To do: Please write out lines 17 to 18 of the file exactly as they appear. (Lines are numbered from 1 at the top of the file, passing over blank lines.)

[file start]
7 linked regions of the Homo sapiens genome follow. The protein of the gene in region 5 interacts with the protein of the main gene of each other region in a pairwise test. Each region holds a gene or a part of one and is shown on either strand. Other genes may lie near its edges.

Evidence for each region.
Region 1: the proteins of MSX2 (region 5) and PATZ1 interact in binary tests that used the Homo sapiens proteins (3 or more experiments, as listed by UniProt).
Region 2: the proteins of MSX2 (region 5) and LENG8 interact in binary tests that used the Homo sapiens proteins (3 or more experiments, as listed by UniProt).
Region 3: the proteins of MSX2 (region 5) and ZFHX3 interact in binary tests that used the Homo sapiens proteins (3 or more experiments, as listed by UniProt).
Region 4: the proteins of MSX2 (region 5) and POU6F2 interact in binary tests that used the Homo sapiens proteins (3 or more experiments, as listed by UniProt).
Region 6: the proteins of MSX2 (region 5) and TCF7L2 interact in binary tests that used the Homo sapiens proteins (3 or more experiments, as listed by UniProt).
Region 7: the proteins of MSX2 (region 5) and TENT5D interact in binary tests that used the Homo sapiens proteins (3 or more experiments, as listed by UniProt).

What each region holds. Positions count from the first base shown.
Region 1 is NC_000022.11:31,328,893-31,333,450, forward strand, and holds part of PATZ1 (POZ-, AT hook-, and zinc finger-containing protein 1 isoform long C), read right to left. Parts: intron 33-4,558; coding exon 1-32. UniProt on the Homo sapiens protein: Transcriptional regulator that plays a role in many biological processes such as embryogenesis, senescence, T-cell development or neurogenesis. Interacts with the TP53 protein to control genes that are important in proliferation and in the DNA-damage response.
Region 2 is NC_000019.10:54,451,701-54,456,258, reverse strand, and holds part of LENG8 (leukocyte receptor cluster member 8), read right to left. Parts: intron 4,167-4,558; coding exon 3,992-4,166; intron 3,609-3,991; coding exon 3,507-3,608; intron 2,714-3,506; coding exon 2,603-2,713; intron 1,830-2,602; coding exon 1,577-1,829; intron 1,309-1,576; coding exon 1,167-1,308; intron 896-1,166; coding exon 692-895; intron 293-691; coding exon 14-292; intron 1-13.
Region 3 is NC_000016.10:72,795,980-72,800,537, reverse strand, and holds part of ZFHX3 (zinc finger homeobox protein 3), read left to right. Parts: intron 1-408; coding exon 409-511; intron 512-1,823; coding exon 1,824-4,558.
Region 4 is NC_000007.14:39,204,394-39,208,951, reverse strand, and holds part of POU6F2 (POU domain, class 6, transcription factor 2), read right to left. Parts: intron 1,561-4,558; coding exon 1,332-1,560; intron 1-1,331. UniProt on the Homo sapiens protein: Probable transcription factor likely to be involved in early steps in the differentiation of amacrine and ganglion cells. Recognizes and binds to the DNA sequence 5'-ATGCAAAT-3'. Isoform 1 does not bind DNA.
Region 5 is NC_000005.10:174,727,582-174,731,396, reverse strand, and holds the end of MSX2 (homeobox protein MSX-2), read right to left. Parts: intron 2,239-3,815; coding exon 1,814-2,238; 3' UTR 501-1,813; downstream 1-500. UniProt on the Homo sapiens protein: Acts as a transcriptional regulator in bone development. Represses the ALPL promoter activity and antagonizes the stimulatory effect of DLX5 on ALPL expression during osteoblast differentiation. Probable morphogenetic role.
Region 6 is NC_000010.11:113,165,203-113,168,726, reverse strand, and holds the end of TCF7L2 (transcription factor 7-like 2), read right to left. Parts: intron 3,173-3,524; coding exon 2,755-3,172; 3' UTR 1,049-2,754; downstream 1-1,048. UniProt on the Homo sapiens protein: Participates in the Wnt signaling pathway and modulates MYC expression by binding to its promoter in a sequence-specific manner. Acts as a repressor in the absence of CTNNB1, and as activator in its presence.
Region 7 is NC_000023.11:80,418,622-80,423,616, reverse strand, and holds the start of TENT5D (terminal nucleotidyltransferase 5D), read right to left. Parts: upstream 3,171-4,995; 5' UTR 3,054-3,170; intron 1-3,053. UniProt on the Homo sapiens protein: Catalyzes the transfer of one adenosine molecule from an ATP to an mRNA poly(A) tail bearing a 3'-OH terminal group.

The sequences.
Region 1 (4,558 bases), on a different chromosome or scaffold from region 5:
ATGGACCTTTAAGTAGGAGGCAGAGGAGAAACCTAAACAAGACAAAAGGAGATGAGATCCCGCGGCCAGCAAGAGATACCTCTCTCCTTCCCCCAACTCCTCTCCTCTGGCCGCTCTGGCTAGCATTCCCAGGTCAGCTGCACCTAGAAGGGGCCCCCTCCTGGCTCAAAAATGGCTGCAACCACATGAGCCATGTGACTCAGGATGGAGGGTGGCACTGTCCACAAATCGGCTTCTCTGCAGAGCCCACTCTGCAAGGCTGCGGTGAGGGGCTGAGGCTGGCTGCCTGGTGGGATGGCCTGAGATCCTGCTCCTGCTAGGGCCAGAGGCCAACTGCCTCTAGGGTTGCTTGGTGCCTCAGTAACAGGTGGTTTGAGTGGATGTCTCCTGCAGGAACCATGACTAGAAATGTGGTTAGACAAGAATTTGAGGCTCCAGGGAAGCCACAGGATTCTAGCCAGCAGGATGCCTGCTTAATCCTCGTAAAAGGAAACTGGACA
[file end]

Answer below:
The sequences.
Region 1 (4,558 bases), on a different chromosome or scaffold from region 5: